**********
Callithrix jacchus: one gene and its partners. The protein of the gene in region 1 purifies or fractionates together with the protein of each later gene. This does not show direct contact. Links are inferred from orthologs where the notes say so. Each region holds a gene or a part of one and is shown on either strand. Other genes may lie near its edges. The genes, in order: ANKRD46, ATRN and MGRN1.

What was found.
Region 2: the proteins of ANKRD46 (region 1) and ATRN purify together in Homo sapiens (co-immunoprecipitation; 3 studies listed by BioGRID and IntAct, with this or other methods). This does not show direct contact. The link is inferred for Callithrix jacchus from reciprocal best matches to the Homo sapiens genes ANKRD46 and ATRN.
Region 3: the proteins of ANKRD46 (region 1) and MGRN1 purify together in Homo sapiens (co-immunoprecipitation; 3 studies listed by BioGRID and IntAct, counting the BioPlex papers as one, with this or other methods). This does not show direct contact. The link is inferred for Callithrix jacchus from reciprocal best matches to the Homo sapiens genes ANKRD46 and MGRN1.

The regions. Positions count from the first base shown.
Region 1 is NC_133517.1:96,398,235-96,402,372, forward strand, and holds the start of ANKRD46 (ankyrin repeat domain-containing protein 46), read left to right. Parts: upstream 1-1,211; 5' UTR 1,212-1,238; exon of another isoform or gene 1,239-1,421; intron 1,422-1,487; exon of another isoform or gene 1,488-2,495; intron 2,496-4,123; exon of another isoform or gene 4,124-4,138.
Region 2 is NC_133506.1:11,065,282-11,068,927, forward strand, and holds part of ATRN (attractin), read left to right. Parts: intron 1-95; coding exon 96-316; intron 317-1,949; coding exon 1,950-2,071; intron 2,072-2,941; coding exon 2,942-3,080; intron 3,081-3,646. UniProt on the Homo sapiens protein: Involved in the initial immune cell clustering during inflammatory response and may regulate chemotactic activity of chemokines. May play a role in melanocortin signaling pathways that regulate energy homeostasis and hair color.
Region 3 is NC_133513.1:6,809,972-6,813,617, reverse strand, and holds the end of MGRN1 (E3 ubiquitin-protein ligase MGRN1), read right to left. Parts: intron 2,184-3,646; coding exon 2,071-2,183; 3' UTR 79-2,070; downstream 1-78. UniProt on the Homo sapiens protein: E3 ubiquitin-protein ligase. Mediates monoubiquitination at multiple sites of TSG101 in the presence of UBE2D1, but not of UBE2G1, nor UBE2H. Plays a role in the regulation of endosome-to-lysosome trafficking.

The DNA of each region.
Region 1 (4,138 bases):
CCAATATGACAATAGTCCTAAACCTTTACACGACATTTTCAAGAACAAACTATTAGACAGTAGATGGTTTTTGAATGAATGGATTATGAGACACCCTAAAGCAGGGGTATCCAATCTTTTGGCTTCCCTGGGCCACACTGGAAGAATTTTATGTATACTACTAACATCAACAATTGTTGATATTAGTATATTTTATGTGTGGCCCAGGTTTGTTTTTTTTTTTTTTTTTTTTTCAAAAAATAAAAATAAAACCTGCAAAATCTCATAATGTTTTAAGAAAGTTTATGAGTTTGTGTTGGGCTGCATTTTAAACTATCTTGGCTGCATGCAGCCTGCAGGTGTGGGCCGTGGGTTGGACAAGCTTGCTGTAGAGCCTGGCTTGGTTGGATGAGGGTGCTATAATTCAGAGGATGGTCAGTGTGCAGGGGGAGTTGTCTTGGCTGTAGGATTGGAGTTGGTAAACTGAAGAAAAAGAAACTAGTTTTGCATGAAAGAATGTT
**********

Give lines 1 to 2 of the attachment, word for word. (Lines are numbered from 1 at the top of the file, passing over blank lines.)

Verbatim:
Callithrix jacchus: one gene and its partners. The protein of the gene in region 1 purifies or fractionates together with the protein of each later gene. This does not show direct contact. Links are inferred from orthologs where the notes say so. Each region holds a gene or a part of one and is shown on either strand. Other genes may lie near its edges. The genes, in order: ANKRD46, ATRN and MGRN1.

What was found.